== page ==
About The Author

George N. Lester, IV


  • Represents U.S. employers seeking to hire foreign professionals, scientists, business persons and artists;
  • Represents foreign individuals applying for appropriate status to live and work in U.S.
  • Represents clients in all steps of processes necessary for non–residents to obtain temporary or permanent immigration status in U.S. before the
    • Immigration and Naturalization Service
    • Department of Labor
    • State Department
    • United States Information Agency
    • All other Relevant Agencies.
  • Prepares immigration related petitions and applications in the U.S., and assists with visa application procedures at U.S. consulates abroad
  • Represents companies of all sizes, from start–ups to established multinationals, and has worked with employers and aliens in a broad variety of high tech, scientific, manufacturing, academic and other fields.
  • Files petitions for “H–1B” temporary professional workers and “L–1” intracompany transferees, and related “labor certification” and permanent residence matters.
  • Works with employers having large numbers of foreign national employees to develop cost efficient, effective strategies for high volume processing of immigration petitions and applications.
  • Particularly successful in complex matters involving temporary and permanent classification for “aliens of extraordinary ability” and “outstanding researchers,” the “national interest waiver” of labor certification and waiver of the 2–year home country residence requirement for “J–1” exchange visitors.
  • Successfully represented foreign musical artists seeking to tour the U.S. in concert and persons who have fled persecution in their home countries to seek political asylum in the U.S.
  • Extensive prior experience in commercial litigation.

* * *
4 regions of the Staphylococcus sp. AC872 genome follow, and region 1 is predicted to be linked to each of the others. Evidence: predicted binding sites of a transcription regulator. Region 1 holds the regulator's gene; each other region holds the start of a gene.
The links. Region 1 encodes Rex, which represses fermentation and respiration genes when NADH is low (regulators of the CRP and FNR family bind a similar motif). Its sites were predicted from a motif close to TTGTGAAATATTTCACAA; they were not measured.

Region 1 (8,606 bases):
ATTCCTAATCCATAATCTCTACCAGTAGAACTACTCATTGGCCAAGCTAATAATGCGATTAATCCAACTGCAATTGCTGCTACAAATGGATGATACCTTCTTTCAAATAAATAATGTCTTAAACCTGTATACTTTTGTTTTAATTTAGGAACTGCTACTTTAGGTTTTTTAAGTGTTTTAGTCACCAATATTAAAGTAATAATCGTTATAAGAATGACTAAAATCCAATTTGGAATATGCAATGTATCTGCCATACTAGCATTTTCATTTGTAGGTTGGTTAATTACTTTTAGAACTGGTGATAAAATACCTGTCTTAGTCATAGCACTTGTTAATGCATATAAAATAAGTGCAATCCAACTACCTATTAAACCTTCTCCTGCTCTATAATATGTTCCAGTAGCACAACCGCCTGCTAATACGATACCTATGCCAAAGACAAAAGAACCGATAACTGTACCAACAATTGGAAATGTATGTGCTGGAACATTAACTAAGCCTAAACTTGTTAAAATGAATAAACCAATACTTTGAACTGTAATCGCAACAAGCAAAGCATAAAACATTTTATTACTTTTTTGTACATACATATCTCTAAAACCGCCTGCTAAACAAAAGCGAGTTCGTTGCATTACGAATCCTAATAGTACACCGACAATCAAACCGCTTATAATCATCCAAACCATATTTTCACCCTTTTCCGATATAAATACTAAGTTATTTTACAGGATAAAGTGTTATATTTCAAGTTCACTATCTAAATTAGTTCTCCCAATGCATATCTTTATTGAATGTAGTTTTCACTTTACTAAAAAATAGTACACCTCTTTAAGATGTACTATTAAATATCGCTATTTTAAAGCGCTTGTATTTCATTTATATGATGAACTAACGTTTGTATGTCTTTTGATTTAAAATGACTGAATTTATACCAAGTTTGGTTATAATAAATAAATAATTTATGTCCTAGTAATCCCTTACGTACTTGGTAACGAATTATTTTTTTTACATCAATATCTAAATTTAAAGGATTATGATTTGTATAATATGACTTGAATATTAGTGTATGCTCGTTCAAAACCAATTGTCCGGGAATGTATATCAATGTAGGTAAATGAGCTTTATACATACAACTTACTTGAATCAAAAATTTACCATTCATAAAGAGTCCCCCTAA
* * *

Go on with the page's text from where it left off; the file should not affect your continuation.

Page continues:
Dartmouth College, B.A. History and Economics (1980)

Northeastern University School of Law, J.D. (1989)

Supreme Judicial Court of Massachusetts

United States District Court for the District of Massachusetts

United States Court of Appeals for the First Circuit

  • Active member of the American Immigration Lawyers Association at national and local level
  • Regularly speaks to business and academic groups on immigration issues
  • Serves as Treasurer and as Board Member of the Political Asylum/Immigration Representation Project (PAIR), a nonprofit organization which coordinates pro bono representation among major Boston law firms in political asylum and related matters
  • Elected member of Planning Board of Town of Medfield, Massachusetts
  • Former Board member, Treasurer and Secretary of Eastern New England Council of American Youth Hostels, Inc.
  • Pro Bono Attorney Award, for Dedication and Commitment to Human Rights, Political Asylum/Immigration Representation Project, May 1996
  • Featured Lecturer, “Permanent Residency and The Labor Certification Process,” American Immigration Lawyers Association (AILA) Immigration Law Basics Conference, March 3, 2000, Boston Massachusetts
  • Featured Lecturer, “Employment-Based Immigrant Visas - Labor Certification,” Mass. Continuing Legal Education  (MCLE) Immigration Law Basics Seminar, January 23, 2001, Boston, Massachusetts
  • Lead author, Chapter 4, “Specialty Occupation Professionals” (a detailed discussion of the H-B program), Business Immigration Law:  Strategies for Employing Foreign Nationals, Law Journal Press, New York, New York, 2000.
  • Author, "Section 10: The Labor Certification Process, A Step by Step Practical Outline," Immigration Law Primer, Massachusetts Continuing Legal Education, Boston, Massachusetts, January 2001.